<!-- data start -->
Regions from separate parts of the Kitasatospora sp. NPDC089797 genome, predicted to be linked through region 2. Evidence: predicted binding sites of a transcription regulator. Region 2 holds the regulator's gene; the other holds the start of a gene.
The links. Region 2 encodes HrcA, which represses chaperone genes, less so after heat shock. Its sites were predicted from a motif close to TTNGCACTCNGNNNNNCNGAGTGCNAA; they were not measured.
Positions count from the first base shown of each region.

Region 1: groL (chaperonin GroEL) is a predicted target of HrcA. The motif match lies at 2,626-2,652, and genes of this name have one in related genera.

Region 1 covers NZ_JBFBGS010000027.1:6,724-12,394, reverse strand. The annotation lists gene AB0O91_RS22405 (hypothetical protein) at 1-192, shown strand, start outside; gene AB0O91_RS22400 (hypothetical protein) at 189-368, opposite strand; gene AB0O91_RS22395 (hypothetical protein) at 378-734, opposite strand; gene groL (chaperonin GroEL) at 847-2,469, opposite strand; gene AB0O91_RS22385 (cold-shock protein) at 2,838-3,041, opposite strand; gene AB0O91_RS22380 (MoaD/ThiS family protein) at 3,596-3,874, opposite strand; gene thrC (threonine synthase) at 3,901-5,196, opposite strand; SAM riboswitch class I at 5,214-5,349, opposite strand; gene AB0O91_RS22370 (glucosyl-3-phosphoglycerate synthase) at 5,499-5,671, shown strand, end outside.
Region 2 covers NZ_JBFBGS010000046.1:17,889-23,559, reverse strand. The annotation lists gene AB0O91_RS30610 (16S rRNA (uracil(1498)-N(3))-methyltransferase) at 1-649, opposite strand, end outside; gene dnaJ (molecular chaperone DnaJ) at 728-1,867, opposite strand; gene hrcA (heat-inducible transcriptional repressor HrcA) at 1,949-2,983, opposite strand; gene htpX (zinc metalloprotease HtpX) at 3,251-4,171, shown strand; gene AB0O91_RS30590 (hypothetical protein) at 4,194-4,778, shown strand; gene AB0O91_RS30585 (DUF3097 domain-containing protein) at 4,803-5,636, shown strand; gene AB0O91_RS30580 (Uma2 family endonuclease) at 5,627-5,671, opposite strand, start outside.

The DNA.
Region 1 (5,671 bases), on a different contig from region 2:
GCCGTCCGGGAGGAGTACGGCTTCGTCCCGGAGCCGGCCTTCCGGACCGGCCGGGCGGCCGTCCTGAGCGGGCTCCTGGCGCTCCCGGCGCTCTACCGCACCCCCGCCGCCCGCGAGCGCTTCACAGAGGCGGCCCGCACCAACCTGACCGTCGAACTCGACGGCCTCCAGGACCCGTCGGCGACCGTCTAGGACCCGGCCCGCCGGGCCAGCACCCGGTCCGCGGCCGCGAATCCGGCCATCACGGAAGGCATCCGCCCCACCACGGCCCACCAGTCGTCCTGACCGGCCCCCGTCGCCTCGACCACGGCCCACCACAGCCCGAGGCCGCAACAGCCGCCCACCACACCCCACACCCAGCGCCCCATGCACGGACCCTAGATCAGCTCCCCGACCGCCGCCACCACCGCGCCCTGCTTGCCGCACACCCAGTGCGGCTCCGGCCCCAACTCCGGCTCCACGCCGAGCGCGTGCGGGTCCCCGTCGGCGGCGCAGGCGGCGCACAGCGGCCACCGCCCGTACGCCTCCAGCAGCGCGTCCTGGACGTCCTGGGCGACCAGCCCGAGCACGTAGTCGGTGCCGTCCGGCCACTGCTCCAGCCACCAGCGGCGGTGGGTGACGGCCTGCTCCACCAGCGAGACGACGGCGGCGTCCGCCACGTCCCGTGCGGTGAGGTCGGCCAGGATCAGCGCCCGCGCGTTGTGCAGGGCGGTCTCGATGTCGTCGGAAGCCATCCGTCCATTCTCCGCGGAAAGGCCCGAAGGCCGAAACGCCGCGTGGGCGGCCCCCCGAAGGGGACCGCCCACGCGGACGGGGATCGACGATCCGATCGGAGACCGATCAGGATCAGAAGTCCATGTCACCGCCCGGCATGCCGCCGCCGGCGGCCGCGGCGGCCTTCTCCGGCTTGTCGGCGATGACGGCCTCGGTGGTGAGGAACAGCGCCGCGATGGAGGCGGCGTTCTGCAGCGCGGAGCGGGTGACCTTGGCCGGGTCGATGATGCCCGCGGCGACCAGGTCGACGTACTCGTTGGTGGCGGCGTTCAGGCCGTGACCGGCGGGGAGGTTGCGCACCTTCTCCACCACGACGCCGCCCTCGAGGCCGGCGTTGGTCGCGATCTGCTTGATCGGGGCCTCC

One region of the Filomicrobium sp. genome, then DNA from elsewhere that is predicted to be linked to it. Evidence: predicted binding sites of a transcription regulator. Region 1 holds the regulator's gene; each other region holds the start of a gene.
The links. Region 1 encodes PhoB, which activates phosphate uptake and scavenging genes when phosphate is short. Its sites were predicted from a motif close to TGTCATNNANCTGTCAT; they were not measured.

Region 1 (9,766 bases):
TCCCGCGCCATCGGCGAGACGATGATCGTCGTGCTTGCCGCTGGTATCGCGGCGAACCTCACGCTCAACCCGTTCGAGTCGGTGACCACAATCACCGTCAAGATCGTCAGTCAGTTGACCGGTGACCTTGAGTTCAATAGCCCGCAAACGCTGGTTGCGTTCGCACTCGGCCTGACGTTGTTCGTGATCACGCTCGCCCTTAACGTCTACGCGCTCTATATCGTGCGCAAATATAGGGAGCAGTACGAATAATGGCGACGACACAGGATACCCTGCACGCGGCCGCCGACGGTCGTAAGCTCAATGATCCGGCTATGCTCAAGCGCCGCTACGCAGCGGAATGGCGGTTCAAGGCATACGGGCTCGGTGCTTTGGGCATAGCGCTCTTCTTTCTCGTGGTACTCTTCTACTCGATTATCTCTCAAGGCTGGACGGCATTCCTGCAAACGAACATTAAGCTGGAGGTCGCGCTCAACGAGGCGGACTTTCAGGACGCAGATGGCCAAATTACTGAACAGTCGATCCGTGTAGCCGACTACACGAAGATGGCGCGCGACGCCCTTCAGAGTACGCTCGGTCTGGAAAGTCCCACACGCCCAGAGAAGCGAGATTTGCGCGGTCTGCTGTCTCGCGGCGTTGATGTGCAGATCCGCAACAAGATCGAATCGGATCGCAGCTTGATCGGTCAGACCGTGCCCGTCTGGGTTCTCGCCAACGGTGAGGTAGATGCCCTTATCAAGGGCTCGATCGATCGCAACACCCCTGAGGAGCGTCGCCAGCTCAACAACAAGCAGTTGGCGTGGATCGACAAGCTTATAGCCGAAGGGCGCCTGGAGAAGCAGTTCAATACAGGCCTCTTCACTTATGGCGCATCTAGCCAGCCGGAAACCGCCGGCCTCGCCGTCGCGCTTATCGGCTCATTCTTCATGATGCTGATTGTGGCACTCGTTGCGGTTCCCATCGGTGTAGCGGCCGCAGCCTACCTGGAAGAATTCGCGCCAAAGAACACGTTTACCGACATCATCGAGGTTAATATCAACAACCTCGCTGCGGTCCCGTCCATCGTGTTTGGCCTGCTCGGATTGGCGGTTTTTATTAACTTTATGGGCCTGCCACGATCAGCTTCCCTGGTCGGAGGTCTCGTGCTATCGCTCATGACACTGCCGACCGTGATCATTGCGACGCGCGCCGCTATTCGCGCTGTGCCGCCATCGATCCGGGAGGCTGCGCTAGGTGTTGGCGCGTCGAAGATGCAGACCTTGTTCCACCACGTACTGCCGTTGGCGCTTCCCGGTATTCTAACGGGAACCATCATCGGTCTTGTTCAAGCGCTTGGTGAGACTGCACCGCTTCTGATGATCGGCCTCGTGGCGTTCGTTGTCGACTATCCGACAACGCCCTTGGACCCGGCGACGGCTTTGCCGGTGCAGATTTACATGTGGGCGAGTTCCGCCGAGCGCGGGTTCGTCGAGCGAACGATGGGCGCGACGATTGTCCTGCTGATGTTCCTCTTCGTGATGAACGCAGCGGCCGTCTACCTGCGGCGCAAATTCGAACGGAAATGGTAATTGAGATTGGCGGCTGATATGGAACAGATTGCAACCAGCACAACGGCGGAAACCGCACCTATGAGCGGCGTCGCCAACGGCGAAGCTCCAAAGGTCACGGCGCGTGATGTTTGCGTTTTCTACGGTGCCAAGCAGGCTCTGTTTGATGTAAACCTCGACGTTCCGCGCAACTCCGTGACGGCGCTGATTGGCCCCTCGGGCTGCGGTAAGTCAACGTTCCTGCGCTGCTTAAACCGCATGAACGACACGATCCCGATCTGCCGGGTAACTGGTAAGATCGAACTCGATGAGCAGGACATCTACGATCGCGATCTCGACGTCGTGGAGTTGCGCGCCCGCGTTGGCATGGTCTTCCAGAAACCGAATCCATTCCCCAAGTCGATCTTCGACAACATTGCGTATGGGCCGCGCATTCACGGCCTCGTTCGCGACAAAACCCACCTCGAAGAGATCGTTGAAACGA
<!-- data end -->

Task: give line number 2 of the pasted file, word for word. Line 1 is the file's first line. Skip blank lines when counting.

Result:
The links. Region 2 encodes HrcA, which represses chaperone genes, less so after heat shock. Its sites were predicted from a motif close to TTNGCACTCNGNNNNNCNGAGTGCNAA; they were not measured.